I’ve loved this chowder since the first time I slurped it back in the 1990s. It’s one of the easiest soups you’ll ever make (and while the dumplings are marvelous and do elevate the broth an echelon, you can just as easily forego the sophistication, toss in some (gluten-free) elbow pasta, and happily spoon this up for a quick weekday dinner). Once the veggies are chopped, it’s a matter of a quick sauté, a splash of prepared broth, and a sprinkling of ONE spice: mild curry powder. It also makes use of an underused, but very tasty, root veggie: celery root.
It sounds almost too simple, I know; but believe me, the result will astonish you. The varying levels of sweetness from the different roots, along with the whisper of curry, combine for a soothing, warming and entirely captivating dish. This is one soup you’ll want to stay at home for. In fact, it’s the perfect soup to charm those eligible guys–that is, once you find them.
Curried Root Vegetable Chowder with Dumplings
(adapted from a very old recipe from The Art of Food Cooking School)
This is the perfect soup to serve to guests; the dumplings elevate this to a fancier level, yet the soup is down to earth and very appealing.
For the soup:
2 Tbsp. (30 ml.) extra virgin olive oil
1 small onion, chopped
2 cloves garlic, minced
1-1/2 tsp. (7.5 ml.) mild curry powder
4 cups vegetable broth or stock
2 medium carrots, peeled, halved and cut into 1/2-inch (1 cm) pieces
2 large parsnips, peeled, thick end halved lengthwise, and cut into 1/2 inch (1 cm.) pieces
1 small celery root (celeriac), trimmed, peeled and cut into 1/4 inch (1/2 cm) cubes
1 medium sweet potato (yam), peeled and cut into 1/2 inch (1 cm.) cubes
1 tsp. (5 ml.) sea salt, if broth is unsalted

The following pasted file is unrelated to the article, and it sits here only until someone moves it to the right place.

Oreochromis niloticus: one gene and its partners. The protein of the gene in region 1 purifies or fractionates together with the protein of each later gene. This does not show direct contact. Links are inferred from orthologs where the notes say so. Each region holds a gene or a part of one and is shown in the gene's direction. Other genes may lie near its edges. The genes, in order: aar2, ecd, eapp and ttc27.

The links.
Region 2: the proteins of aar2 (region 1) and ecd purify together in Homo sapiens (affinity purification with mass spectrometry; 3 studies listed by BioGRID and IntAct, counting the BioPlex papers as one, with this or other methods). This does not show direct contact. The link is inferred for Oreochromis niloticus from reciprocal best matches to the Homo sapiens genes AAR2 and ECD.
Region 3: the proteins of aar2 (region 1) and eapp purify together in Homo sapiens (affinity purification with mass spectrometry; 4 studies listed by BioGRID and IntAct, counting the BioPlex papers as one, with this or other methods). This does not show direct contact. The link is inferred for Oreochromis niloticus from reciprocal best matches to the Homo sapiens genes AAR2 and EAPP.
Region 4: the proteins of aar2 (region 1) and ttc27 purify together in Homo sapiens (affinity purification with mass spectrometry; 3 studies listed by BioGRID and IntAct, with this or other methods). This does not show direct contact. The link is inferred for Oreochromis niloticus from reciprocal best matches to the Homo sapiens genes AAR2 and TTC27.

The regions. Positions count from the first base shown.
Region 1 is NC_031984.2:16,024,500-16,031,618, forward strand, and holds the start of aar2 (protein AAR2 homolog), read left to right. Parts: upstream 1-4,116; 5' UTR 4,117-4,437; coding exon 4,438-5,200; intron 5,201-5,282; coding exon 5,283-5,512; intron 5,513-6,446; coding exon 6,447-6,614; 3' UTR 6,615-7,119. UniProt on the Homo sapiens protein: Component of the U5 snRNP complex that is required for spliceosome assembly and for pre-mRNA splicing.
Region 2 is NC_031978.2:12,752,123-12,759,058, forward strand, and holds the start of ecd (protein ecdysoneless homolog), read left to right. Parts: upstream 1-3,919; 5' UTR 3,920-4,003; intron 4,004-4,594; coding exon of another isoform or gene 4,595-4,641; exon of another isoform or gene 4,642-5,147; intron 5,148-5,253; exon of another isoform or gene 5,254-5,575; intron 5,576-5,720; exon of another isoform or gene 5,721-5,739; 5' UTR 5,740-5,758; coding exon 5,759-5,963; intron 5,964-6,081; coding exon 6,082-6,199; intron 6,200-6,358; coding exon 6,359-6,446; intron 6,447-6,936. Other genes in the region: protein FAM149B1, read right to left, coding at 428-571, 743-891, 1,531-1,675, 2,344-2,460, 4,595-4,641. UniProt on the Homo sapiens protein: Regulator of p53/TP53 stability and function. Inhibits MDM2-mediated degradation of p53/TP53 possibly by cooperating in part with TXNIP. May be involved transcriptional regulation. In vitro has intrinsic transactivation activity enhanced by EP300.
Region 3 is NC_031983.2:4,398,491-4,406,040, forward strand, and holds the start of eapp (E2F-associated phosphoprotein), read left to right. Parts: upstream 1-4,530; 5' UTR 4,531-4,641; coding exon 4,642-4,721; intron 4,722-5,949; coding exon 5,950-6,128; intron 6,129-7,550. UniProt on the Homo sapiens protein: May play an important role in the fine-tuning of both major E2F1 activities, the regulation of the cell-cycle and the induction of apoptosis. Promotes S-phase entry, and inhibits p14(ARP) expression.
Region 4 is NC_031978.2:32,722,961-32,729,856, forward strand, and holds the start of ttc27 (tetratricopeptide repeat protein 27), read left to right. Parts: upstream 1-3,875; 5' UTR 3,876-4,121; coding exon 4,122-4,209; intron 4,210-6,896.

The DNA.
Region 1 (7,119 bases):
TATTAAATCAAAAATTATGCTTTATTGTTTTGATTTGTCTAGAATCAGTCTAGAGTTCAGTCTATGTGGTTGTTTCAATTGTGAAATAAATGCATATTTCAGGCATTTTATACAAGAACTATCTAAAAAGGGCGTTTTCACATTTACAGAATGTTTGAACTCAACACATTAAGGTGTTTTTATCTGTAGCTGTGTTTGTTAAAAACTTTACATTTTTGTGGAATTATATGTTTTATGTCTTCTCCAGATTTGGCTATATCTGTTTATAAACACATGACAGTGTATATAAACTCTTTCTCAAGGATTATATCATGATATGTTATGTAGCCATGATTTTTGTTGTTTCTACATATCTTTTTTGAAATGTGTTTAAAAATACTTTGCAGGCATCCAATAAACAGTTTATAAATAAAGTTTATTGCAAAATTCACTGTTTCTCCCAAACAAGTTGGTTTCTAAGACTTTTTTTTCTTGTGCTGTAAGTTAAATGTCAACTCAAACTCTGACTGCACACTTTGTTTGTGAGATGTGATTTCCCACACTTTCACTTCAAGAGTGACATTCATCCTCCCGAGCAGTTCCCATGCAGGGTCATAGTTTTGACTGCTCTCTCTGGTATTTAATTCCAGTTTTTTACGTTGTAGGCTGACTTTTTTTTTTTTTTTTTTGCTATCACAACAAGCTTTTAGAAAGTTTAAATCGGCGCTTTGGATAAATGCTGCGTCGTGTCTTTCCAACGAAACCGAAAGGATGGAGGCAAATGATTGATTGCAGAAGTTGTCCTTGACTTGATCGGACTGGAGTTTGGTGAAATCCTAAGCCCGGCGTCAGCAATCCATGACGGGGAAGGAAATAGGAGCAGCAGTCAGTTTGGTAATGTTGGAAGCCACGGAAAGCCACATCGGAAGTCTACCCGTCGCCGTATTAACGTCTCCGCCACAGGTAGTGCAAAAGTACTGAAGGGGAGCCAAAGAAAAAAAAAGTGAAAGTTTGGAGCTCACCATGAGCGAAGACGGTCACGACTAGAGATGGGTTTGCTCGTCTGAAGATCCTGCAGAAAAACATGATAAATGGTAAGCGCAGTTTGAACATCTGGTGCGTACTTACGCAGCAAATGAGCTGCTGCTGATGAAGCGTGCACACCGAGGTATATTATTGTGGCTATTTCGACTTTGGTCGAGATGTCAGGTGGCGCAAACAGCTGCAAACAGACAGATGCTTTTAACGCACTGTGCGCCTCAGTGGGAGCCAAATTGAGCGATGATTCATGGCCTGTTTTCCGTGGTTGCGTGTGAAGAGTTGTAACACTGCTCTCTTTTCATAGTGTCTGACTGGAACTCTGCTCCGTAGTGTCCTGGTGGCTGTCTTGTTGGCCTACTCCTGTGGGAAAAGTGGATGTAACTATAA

Freshly chopped parsley (or dill), for garnish
For the dumplings:
2/3 cup (160 ml) vegetable broth or stock
1 Tbsp (30 ml) chopped fresh parsley or dill
1 cup (160 g) chickpea flour
1/2 tsp (2.5 ml) baking powder
2 Tbsp (30 ml) whole psyllium husks
pinch fine sea salt, or to taste
3 Tbsp (45 ml) currants (if allowed) or goji berries
To make the soup, heat the oil in a large pot or dutch oven over medium heat. Add the onion and cook for 3 mintues. Add the garlic and curry powder and cook for another minute or so.
Stir in the broth, carrots and parsnips. Bring to a boil, then reduce to a simmer. Cover and simmer for 10 minutes. Stir in the celery root and sweet potato and cook for 10 more minutes.
Meanwhile, make the dumplings: In a medium-sized bowl, whisk together the almond butter and broth. Add the parsley and stir to combine. Sift in the chickpea flour, baking powder, psyllium and salt, and stir well until you have a very soft dough; gently stir in the currants. Allow to rest 5 minutes.
Season the broth with salt and pepper to taste. Then drop the dumpling dough by teaspoonfuls (about 5 ml) into the simmering soup, continuing until all the dough is used. Allow to simmer for 5-10 minutes, until the dumplings have expanded a bit and are cooked through.
Divide the soup into 4 bowls [I’ve found it makes much more than this]. Garnish with more parsley, if desired. Serve. May be frozen.